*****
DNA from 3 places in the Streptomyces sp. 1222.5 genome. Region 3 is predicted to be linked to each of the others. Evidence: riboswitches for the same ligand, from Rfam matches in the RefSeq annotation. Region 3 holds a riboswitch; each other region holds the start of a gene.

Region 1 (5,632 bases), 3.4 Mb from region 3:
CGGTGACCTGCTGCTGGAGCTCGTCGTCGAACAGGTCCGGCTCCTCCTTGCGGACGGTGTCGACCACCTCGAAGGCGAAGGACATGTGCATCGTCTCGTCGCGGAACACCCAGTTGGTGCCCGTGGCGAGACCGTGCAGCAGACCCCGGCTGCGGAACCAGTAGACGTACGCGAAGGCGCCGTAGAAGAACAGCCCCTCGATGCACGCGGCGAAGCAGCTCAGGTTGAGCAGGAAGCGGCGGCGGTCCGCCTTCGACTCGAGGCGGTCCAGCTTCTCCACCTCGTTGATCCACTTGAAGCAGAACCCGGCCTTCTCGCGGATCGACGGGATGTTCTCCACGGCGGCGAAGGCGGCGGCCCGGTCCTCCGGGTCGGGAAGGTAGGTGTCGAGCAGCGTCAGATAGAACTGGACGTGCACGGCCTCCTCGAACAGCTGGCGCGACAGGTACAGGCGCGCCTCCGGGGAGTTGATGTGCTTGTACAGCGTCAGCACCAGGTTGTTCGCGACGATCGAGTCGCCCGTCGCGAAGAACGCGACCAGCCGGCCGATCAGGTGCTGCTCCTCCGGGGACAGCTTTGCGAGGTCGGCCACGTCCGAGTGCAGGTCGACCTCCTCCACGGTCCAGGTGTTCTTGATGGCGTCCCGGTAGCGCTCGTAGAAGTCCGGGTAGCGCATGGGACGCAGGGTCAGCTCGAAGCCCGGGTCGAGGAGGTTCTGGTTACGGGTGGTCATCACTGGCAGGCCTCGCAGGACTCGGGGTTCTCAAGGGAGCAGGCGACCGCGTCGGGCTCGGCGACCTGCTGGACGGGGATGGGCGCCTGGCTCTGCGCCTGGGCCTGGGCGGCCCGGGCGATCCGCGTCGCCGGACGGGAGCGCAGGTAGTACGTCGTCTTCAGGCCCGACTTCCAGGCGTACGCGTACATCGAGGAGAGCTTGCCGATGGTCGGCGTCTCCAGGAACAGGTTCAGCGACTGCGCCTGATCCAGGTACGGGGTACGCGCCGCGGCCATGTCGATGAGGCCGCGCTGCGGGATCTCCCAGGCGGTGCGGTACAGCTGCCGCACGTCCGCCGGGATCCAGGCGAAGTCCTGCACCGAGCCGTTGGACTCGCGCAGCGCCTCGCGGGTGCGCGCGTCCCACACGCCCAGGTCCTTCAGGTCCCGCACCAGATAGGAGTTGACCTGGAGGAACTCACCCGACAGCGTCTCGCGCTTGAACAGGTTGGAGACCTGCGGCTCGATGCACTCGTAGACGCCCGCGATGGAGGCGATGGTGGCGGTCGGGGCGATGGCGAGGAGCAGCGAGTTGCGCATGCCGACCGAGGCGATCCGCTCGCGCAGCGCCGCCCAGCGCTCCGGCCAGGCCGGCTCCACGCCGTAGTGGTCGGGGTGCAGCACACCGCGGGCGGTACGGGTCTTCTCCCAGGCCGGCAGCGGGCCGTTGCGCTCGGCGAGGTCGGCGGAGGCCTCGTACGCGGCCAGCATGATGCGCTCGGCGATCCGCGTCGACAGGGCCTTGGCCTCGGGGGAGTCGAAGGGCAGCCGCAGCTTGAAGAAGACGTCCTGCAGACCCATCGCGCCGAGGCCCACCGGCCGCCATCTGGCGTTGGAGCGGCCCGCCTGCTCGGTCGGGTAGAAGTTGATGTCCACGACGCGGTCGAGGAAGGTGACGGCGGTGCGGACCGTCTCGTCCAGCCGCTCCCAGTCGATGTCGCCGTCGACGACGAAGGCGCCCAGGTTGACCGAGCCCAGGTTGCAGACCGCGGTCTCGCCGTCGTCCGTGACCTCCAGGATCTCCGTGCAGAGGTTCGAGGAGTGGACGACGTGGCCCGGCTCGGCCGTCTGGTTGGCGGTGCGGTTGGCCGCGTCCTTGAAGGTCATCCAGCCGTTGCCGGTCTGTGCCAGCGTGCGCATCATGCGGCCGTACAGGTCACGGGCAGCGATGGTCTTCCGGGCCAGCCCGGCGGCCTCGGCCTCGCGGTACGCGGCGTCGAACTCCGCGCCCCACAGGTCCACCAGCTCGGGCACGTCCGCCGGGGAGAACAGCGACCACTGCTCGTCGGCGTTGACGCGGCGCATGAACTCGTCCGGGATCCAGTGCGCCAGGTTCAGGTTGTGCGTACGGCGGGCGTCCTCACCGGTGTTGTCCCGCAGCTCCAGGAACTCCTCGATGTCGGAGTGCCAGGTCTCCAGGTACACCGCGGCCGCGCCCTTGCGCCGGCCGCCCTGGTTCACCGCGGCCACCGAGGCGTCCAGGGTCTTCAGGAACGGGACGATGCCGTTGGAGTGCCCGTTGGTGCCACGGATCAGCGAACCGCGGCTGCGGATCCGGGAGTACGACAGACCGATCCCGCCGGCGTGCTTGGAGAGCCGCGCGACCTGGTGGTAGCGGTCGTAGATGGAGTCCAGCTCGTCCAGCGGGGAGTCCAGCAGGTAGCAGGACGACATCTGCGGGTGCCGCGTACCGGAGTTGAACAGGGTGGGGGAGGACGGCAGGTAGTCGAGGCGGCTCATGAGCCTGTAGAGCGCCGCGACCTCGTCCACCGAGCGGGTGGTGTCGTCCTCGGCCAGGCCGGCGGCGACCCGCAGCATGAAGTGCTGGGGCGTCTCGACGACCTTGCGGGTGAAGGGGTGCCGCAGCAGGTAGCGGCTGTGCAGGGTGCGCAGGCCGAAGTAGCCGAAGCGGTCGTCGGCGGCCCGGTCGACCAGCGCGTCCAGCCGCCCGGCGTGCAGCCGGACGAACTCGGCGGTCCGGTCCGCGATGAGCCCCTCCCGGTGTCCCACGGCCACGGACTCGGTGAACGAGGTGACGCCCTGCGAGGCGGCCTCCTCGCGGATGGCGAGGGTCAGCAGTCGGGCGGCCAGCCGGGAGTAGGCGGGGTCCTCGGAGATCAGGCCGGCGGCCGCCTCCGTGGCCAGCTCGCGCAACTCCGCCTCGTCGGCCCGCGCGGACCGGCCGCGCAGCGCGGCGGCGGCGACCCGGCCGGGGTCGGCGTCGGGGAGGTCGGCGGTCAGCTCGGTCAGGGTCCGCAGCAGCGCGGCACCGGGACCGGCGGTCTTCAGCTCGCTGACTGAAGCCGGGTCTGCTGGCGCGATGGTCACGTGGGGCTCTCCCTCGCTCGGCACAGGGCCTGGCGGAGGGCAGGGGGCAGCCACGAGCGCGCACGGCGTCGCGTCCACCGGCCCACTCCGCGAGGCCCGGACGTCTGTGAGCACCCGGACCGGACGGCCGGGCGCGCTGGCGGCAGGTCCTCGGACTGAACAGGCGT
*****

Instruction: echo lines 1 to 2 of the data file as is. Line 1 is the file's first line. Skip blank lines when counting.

DNA from 3 places in the Streptomyces sp. 1222.5 genome. Region 3 is predicted to be linked to each of the others. Evidence: riboswitches for the same ligand, from Rfam matches in the RefSeq annotation. Region 3 holds a riboswitch; each other region holds the start of a gene.

Region 1 (5,632 bases), 3.4 Mb from region 3: